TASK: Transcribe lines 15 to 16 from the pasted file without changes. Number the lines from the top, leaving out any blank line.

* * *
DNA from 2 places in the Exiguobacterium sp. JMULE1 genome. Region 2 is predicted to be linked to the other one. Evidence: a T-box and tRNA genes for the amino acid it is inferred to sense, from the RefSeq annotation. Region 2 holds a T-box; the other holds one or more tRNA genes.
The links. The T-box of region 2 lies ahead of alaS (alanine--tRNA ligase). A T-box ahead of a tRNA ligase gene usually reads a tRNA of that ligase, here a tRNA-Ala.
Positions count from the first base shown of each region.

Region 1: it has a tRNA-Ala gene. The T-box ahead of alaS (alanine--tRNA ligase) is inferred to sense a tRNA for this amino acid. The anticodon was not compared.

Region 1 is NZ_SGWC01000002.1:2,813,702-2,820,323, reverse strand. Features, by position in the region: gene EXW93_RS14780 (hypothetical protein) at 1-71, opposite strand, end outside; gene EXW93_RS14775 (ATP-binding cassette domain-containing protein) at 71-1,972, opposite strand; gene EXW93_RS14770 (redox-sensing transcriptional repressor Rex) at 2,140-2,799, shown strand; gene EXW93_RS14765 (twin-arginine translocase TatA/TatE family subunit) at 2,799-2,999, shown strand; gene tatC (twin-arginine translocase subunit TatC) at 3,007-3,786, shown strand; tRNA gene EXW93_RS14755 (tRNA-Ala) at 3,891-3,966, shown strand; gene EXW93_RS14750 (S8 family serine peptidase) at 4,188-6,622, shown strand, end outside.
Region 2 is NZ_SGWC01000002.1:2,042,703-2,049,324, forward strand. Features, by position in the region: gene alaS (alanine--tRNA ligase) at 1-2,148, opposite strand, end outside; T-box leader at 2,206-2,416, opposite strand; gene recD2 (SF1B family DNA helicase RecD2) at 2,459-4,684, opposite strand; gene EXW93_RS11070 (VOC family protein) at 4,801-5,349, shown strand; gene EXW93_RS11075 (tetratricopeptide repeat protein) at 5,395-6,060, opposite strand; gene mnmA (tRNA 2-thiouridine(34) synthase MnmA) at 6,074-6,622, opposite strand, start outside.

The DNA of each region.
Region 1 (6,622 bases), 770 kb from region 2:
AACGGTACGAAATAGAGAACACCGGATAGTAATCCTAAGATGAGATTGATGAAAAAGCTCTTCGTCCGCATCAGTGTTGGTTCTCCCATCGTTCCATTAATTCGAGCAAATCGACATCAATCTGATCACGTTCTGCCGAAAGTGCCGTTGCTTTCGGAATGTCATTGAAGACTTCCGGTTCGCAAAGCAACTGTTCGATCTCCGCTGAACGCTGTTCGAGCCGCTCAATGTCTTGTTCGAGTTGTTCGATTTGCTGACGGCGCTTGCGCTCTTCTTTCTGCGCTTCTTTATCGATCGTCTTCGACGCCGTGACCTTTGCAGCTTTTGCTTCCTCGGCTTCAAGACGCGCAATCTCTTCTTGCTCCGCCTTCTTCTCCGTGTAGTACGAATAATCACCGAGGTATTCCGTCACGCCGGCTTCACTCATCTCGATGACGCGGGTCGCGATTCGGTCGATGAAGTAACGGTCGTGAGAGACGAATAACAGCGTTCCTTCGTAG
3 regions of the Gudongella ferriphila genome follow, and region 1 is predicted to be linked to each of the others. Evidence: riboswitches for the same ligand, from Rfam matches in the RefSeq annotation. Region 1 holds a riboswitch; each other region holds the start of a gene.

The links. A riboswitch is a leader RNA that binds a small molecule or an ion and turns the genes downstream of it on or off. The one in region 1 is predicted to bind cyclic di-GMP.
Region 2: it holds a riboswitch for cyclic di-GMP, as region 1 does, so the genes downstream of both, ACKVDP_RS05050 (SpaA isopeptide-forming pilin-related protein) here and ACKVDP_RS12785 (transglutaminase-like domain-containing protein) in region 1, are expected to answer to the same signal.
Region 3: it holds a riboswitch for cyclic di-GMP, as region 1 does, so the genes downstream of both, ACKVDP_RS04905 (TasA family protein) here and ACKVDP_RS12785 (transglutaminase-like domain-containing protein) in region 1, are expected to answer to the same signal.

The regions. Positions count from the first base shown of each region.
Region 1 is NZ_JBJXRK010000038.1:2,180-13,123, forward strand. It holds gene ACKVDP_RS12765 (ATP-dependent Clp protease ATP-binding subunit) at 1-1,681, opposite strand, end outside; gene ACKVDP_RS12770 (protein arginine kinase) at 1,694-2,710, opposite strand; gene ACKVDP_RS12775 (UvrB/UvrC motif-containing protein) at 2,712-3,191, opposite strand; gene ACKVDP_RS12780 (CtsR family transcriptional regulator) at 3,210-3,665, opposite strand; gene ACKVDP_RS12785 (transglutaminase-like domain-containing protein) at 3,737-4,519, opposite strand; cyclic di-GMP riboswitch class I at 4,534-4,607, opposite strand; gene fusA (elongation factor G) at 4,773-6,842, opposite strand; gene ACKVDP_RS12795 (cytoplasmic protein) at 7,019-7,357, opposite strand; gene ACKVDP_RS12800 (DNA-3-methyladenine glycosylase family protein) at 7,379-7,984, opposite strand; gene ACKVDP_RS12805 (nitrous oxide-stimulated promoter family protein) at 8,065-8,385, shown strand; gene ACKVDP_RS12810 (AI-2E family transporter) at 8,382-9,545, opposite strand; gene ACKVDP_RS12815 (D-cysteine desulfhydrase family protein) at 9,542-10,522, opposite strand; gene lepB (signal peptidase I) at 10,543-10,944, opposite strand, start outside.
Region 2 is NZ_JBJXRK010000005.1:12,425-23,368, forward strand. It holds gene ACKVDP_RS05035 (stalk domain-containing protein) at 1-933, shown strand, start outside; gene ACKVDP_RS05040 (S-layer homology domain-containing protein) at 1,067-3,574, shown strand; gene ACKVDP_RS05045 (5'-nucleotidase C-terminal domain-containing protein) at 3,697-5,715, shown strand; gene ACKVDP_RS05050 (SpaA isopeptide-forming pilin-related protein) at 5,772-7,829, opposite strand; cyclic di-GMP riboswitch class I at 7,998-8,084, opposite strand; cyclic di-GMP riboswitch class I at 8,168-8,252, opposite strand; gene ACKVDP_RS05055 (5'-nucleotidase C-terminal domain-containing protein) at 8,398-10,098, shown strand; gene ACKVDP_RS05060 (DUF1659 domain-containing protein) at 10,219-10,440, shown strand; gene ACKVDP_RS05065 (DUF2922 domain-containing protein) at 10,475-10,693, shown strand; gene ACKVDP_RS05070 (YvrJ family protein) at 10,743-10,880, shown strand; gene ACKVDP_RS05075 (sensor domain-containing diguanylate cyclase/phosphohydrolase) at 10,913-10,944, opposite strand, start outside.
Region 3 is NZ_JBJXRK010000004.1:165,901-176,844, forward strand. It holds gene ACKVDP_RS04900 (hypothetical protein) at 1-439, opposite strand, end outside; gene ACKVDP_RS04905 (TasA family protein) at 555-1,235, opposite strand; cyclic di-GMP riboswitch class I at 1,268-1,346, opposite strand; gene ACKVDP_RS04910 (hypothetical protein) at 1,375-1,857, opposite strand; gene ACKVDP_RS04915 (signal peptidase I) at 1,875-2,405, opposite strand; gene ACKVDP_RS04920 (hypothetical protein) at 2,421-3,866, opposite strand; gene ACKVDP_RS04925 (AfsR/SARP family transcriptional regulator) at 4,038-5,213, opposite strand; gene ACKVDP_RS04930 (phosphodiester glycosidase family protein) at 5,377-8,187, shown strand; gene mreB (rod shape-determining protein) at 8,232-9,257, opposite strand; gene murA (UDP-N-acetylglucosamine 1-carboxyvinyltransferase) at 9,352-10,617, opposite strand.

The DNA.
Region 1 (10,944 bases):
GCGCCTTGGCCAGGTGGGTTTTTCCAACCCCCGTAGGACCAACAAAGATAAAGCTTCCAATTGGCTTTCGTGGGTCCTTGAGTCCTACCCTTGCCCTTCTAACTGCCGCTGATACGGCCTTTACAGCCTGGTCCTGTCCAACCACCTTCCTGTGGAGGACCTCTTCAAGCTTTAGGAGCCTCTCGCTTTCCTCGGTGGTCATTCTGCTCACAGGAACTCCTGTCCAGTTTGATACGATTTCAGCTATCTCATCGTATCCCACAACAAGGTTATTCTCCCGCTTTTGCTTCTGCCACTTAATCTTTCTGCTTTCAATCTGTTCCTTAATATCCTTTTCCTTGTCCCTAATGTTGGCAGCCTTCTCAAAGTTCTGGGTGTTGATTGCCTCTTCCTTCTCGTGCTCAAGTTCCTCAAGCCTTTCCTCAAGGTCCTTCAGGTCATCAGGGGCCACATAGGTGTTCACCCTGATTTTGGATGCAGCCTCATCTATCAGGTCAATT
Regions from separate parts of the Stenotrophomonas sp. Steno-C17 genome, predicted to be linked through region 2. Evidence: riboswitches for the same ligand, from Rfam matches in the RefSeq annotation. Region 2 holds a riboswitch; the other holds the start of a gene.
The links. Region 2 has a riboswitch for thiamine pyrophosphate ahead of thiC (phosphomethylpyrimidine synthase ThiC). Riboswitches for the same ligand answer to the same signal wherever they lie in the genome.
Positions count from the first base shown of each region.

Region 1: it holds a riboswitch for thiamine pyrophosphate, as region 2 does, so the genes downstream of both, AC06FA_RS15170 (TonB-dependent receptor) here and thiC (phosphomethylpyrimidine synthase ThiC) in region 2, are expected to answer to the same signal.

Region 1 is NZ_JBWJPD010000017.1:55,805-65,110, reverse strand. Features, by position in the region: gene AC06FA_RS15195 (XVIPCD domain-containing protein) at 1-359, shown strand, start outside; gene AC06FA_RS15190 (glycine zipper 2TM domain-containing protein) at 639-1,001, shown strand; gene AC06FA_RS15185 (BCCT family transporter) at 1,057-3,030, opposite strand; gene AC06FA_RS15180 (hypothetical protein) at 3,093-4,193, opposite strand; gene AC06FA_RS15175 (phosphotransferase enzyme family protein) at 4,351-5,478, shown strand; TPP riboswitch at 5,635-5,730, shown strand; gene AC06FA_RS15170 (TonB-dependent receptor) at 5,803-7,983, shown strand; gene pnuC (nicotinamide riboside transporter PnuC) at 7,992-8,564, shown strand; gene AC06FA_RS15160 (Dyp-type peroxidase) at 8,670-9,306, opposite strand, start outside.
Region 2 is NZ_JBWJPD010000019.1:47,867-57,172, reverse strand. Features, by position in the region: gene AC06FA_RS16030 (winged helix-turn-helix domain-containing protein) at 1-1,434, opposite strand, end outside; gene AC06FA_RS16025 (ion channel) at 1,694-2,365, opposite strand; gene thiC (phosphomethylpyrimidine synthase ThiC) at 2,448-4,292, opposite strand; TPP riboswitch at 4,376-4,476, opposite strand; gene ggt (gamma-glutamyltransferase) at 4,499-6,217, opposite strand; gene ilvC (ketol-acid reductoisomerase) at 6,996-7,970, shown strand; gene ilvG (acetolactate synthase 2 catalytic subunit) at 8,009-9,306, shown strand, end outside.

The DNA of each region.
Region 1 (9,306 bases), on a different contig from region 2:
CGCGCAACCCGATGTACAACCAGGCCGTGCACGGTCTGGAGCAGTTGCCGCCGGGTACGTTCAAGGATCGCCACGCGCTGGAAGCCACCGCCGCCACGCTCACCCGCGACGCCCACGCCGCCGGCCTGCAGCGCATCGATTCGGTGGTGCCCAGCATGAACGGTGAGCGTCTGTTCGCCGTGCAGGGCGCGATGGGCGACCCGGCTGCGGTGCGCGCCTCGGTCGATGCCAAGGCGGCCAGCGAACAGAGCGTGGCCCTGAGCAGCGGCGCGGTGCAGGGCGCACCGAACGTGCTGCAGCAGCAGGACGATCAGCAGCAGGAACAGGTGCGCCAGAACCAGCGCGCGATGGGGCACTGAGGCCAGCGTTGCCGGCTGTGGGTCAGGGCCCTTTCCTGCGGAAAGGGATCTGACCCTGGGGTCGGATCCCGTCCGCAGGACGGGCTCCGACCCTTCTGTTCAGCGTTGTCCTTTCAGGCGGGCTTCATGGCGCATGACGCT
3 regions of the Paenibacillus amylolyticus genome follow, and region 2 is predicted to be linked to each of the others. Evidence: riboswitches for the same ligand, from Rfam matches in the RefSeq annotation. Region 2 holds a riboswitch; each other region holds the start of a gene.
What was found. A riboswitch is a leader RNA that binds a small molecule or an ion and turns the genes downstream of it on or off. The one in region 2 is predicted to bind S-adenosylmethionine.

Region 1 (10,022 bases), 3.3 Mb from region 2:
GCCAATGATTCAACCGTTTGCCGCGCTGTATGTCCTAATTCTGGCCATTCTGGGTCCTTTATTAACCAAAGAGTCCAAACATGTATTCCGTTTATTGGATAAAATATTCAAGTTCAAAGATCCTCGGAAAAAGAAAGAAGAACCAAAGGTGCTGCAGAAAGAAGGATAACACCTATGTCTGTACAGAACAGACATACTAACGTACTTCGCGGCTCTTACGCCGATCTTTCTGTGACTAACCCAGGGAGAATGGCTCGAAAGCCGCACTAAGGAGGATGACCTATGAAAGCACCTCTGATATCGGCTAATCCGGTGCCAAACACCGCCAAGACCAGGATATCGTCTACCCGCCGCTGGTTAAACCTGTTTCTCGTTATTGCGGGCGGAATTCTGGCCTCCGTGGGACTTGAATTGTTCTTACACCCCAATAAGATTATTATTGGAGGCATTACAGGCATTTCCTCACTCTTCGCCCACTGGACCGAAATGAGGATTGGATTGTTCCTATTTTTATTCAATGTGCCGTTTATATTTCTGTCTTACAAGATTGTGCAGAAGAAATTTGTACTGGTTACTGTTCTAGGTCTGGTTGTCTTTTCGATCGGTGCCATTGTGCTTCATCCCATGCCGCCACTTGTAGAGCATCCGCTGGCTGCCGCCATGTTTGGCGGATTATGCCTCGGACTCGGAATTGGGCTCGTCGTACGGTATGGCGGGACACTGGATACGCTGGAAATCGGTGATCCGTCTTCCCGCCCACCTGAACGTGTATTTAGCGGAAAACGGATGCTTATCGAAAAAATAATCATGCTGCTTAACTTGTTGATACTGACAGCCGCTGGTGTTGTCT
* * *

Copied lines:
Region 1 is NZ_JBJXRK010000038.1:2,180-13,123, forward strand. It holds gene ACKVDP_RS12765 (ATP-dependent Clp protease ATP-binding subunit) at 1-1,681, opposite strand, end outside; gene ACKVDP_RS12770 (protein arginine kinase) at 1,694-2,710, opposite strand; gene ACKVDP_RS12775 (UvrB/UvrC motif-containing protein) at 2,712-3,191, opposite strand; gene ACKVDP_RS12780 (CtsR family transcriptional regulator) at 3,210-3,665, opposite strand; gene ACKVDP_RS12785 (transglutaminase-like domain-containing protein) at 3,737-4,519, opposite strand; cyclic di-GMP riboswitch class I at 4,534-4,607, opposite strand; gene fusA (elongation factor G) at 4,773-6,842, opposite strand; gene ACKVDP_RS12795 (cytoplasmic protein) at 7,019-7,357, opposite strand; gene ACKVDP_RS12800 (DNA-3-methyladenine glycosylase family protein) at 7,379-7,984, opposite strand; gene ACKVDP_RS12805 (nitrous oxide-stimulated promoter family protein) at 8,065-8,385, shown strand; gene ACKVDP_RS12810 (AI-2E family transporter) at 8,382-9,545, opposite strand; gene ACKVDP_RS12815 (D-cysteine desulfhydrase family protein) at 9,542-10,522, opposite strand; gene lepB (signal peptidase I) at 10,543-10,944, opposite strand, start outside.
Region 2 is NZ_JBJXRK010000005.1:12,425-23,368, forward strand. It holds gene ACKVDP_RS05035 (stalk domain-containing protein) at 1-933, shown strand, start outside; gene ACKVDP_RS05040 (S-layer homology domain-containing protein) at 1,067-3,574, shown strand; gene ACKVDP_RS05045 (5'-nucleotidase C-terminal domain-containing protein) at 3,697-5,715, shown strand; gene ACKVDP_RS05050 (SpaA isopeptide-forming pilin-related protein) at 5,772-7,829, opposite strand; cyclic di-GMP riboswitch class I at 7,998-8,084, opposite strand; cyclic di-GMP riboswitch class I at 8,168-8,252, opposite strand; gene ACKVDP_RS05055 (5'-nucleotidase C-terminal domain-containing protein) at 8,398-10,098, shown strand; gene ACKVDP_RS05060 (DUF1659 domain-containing protein) at 10,219-10,440, shown strand; gene ACKVDP_RS05065 (DUF2922 domain-containing protein) at 10,475-10,693, shown strand; gene ACKVDP_RS05070 (YvrJ family protein) at 10,743-10,880, shown strand; gene ACKVDP_RS05075 (sensor domain-containing diguanylate cyclase/phosphohydrolase) at 10,913-10,944, opposite strand, start outside.